Last weekend’s Paris-Roubaix was a thrilling race that semi-anonymous 37-year-old Matthew Hayman won after spending all day in the early breakaway. Neither Peter Sagan nor Fabian Cancellara had any hand in the finish of the race because they both were involved in crashes. They were the heavy favorites, but a single momentary slip of wheels cost both their chances at winning. The Hell of the North is unforgiving like that.
Another dude who crashed was veteran Spanish rider Fran Ventoso. Ventoso helped his teammate Imanol Erviti to a surprise top-ten finish, but had to exit the race after falling about halfway through. The Spaniard had the misfortune of following the wheel of one of the 16 riders who was using disc brakes at Roubaix, and his knee got turned into sashimi after he fell on one.
[The photos below are gross, so, you’ve been warned]
[Not like JPP gross, but they’re bad]
[Okay here goes]
Disc brakes are relatively new to the professional road cycling world, and they have been implemented sparingly over the past year-and-a-half as part of a two-year trial run. This was the first time they were used in Paris-Roubaix.
This morning, Ventoso posted a very long, thorough letter to Facebook, in which he details how falling on a disc brake sliced up his knee and how it happened to another rider he shared an ambulance with. Here are the gory details, and the call for change:
At Paris-Roubaix, only two teams used them. With eight riders each, that makes it sixteen, carrying a total 32 disc brakes into the peloton. Let me take you to 130km into the race: into a cobbled section, a pile-up splits the field, with riders falling everywhere. I’ve got to break but I can’t avoid crashing against the rider in front of me, who was also trying not to hit the ones ahead. I didn’t actually fall down: it was only my leg touching the back of his bike. I keep riding. But shortly afterwards, I have a glance at that leg: it doesn’t hurt, there’s not a lot of blood covering it, but I can clearly see part of the periosteum, the membrane or surface that covers my tibia. I get off my bike, throw myself against the right-hand side of the road over the grass, cover my face with my hands in shock and disbelief, start to feel sick… I could only wait for my team car and the ambulance, while a lot of things come through my mind.
Disc brakes should have NEVER arrived into the peloton, not at least as we know them right now. I haven’t met any rider who has run out of braking power with traditional brakes; I haven’t known anyone who didn’t see his wheels skidding when you brake with all power you’ve got, no matter traditional or disc brakes. Then: why using them?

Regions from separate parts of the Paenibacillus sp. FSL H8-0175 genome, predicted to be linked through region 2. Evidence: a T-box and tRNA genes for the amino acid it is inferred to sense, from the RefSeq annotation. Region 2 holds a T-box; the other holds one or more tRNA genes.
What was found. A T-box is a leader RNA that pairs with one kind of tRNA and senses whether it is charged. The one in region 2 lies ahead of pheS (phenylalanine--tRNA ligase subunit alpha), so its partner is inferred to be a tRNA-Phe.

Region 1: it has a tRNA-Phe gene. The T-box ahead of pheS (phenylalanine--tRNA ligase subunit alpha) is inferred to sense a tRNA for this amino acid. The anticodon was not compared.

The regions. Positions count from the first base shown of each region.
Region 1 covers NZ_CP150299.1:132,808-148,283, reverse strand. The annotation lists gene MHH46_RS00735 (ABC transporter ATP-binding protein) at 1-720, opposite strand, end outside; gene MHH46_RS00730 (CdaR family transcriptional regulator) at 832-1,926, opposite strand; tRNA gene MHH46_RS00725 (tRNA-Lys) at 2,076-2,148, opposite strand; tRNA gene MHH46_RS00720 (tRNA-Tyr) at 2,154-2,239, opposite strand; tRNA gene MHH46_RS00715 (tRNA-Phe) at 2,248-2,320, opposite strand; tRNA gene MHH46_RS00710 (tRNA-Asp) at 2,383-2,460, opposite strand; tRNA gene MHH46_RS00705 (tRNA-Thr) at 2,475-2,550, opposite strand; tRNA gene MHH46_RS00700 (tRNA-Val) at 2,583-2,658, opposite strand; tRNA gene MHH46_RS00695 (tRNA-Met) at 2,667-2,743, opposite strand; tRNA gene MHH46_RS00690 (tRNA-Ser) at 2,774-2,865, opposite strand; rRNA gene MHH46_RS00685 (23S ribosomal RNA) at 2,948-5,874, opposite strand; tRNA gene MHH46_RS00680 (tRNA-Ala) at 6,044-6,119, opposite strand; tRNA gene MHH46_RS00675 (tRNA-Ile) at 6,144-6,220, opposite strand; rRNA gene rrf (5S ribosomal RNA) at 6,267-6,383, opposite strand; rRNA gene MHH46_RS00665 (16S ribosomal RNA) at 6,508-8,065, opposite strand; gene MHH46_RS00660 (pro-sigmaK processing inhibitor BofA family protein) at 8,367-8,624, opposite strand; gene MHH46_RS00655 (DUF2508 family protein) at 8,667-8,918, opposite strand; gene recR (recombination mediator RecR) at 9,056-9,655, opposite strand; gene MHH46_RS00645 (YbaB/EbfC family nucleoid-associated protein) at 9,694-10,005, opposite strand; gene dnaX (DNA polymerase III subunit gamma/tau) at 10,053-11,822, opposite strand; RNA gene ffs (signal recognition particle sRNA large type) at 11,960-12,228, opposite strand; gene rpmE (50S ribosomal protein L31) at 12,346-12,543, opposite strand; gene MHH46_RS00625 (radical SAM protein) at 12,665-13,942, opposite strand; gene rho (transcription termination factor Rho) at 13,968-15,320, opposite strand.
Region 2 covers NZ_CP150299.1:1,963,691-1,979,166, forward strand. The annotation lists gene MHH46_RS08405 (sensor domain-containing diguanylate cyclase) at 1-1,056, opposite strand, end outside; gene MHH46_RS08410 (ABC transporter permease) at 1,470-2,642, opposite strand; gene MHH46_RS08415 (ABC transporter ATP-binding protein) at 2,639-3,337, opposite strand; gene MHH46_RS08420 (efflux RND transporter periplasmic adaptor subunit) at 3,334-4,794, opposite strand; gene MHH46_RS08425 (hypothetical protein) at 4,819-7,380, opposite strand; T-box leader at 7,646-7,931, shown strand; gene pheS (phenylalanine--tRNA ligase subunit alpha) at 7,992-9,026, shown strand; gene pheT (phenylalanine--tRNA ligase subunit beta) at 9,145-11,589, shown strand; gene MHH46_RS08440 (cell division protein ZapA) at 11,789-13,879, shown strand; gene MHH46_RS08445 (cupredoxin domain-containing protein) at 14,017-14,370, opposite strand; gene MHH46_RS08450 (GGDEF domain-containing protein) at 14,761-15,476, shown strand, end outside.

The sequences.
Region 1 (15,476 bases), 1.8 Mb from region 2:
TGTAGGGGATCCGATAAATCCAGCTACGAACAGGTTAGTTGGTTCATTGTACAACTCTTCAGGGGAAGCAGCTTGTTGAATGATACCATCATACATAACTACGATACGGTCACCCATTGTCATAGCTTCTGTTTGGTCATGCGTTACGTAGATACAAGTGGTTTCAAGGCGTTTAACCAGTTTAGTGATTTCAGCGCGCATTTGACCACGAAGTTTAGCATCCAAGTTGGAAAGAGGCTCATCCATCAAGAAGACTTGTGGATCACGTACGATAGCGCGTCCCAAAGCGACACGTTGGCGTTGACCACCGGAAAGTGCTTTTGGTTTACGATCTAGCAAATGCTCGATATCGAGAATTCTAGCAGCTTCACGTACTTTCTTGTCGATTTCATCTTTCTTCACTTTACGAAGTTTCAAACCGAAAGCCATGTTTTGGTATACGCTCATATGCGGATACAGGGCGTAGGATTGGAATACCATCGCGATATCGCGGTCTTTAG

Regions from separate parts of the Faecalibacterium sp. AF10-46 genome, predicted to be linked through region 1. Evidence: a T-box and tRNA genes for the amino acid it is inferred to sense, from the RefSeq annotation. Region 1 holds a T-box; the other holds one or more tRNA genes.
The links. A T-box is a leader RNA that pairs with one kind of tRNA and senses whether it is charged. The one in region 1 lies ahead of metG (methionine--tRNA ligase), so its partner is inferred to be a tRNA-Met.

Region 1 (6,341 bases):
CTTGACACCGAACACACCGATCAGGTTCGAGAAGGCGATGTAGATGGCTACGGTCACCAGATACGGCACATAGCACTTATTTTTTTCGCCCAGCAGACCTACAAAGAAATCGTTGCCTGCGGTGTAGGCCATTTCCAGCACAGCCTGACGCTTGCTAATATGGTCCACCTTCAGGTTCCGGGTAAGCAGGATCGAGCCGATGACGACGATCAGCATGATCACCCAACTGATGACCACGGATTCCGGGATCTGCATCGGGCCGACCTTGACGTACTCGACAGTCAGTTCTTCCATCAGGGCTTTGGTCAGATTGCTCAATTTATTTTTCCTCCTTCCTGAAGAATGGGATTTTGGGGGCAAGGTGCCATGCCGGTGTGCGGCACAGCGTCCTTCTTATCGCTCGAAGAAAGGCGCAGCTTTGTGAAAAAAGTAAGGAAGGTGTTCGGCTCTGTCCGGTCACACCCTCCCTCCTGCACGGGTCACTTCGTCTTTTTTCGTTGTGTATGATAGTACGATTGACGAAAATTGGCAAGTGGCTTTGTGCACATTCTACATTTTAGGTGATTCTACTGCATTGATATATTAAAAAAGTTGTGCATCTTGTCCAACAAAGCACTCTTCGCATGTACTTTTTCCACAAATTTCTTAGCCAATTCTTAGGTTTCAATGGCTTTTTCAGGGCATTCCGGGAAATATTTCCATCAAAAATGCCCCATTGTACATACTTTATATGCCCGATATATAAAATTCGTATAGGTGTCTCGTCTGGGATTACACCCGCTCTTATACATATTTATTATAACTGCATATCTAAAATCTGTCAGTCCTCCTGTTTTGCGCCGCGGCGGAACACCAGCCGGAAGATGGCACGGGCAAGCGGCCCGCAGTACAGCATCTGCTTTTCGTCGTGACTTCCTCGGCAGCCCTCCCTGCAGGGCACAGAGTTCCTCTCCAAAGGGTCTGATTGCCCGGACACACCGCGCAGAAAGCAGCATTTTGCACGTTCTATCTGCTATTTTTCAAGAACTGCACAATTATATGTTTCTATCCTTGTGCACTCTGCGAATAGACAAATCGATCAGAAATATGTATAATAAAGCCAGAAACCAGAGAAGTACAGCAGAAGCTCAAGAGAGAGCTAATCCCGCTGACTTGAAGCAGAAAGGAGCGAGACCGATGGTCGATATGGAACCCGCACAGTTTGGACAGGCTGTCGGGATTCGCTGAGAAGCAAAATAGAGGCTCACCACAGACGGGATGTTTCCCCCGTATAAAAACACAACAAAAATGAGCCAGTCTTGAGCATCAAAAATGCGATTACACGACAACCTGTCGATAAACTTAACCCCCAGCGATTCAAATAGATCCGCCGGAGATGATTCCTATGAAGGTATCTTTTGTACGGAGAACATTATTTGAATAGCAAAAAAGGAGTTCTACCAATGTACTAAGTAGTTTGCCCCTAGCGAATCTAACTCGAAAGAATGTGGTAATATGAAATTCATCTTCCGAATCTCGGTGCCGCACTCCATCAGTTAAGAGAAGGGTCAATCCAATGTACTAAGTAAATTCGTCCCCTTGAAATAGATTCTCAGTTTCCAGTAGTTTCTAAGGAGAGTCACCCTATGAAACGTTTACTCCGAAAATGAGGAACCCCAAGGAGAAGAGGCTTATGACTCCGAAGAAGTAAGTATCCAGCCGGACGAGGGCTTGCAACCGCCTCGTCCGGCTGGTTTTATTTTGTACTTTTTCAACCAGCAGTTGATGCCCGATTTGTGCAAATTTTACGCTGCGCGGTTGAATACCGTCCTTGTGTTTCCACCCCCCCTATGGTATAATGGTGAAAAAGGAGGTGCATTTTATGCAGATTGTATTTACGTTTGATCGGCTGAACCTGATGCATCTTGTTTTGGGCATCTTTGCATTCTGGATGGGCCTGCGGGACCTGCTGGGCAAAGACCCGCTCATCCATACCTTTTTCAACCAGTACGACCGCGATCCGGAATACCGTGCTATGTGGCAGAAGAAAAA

Conversely, there are lots of problems to change wheels after a puncture; added trouble for neutral service, which has to carry three or four different sets of wheels to help you out in case your team car is not around… and the most worrying thing, as I stated before, is that disc brakes in its actual concept are giant knives, ‘machetes’ when crashing against or crashed by them at a certain speed. And in some points, we reach 80, 90, 100 kilometres per hour.
The image of 400 knives whirling in tight formation is scary as hell, and it is conceivable that someone could suffer a far more serious injury. In the earlier portion of his letter, Ventoso talks about the inevitability of cycling changing as advancing technologies open up new possibilities. He mentions that the pro peloton adopting carbon frames and electronic shifters have been beneficial for the riders, mechanics. and everyone else involved.
But he singles out disc brakes as a technology apart, and he has a point. Discs offer slight advantages over pivot brakes in terms of reliability and use in harsh weather conditions. That said, it’s not as if traditional brakes are notably lacking or holding the sport back in the same way that steel frames were.
In the wake of Ventoso’s letter, the Cyclistes Professionnels Associés (CPA) called on the UCI (cycling’s governing body) to get disc brakes out of the peloton:
We have asked to suspend the tests on the disc brakes to the UCI. We have just had the support of the equipment commission for that. We have been talking about the risks of the use of the disc brakes since months, and we have sent letters in the past to the UCI and the organizers to avoid such risks. Now they are going to finally listen to our voice. We don’t want to stop the progress but we want to find common solutions for the introduction of new technologies without risks for the riders, and definitely with their involvement.
A Norwegian cycling site is reporting that the UCI will remove disc brakes from races, but they’re claiming that it was their idea, and that pressure from the CPA played no part.
As races get faster, more motorcycles join the peloton, and new brakes threaten injury, cycling officials are going to have to prioritize rider safety. Unlike the motorbike issue, this particular problem has an easy solution. For the most part, riders don’t want disc brakes. They’re being pushed into the professional peloton primarily by bike manufacturers, and the advantages they present are negligible compared to their potential to seriously mangle someone. Hopefully, Ventoso’s fucked up knee will keep them off bikes for a few more years, if not indefinitely.